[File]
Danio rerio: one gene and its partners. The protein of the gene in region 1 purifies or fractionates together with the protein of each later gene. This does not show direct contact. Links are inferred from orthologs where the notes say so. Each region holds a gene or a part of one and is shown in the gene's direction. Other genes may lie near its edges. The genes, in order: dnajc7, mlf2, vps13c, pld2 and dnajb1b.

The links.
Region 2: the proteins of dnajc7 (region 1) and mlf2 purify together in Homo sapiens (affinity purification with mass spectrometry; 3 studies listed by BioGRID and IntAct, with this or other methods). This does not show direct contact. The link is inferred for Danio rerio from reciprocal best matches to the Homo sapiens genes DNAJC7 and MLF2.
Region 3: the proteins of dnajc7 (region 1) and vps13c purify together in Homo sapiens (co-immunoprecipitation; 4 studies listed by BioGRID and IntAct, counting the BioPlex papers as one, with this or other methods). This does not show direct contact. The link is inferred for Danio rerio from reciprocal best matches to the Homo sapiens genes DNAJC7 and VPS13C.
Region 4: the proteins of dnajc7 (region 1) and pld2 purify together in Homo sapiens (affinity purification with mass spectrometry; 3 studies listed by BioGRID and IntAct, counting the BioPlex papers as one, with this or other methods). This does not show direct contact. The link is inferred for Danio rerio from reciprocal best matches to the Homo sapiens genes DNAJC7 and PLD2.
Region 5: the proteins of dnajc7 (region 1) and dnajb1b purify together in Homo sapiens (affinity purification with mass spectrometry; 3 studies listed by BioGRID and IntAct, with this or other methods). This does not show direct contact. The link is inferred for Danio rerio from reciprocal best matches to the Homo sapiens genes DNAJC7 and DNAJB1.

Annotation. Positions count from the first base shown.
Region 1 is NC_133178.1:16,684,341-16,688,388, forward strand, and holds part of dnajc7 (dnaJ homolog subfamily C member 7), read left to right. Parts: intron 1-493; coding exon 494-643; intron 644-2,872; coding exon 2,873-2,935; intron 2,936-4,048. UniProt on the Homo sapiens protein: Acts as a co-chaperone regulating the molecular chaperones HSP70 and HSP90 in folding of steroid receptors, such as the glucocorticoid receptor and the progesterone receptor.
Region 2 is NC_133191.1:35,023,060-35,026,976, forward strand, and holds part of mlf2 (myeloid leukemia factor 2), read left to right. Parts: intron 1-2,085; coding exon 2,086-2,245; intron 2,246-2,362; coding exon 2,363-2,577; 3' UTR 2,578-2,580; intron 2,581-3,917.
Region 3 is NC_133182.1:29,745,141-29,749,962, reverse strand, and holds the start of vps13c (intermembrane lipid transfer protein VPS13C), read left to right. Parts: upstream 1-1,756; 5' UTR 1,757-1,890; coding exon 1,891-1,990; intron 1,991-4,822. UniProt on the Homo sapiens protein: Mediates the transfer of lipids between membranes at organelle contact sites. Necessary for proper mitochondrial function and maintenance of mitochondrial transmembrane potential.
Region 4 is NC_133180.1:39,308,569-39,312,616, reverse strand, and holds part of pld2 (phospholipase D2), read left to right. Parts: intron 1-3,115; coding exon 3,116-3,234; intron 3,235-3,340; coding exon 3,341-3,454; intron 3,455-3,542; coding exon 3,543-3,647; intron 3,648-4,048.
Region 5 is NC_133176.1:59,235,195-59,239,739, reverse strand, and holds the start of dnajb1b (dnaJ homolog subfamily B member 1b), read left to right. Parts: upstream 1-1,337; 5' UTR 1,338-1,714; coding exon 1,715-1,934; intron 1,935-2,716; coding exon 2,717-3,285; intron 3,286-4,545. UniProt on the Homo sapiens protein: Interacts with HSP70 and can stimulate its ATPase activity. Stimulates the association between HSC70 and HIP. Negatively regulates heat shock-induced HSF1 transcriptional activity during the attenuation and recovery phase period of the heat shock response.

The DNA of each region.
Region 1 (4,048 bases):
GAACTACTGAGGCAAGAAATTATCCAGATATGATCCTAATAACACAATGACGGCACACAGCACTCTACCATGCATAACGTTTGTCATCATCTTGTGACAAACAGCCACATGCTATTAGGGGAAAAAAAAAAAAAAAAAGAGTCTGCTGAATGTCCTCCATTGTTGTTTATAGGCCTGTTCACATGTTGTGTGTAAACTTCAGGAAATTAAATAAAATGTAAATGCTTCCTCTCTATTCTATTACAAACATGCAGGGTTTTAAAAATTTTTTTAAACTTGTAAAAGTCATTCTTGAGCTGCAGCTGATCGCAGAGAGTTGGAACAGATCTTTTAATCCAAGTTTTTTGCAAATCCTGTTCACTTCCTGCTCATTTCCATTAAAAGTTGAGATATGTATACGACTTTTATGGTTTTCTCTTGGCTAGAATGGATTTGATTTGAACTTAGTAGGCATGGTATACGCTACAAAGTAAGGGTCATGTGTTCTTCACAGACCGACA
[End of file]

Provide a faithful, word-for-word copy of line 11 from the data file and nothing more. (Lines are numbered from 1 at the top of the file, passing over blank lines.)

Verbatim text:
Region 4 is NC_133180.1:39,308,569-39,312,616, reverse strand, and holds part of pld2 (phospholipase D2), read left to right. Parts: intron 1-3,115; coding exon 3,116-3,234; intron 3,235-3,340; coding exon 3,341-3,454; intron 3,455-3,542; coding exon 3,543-3,647; intron 3,648-4,048.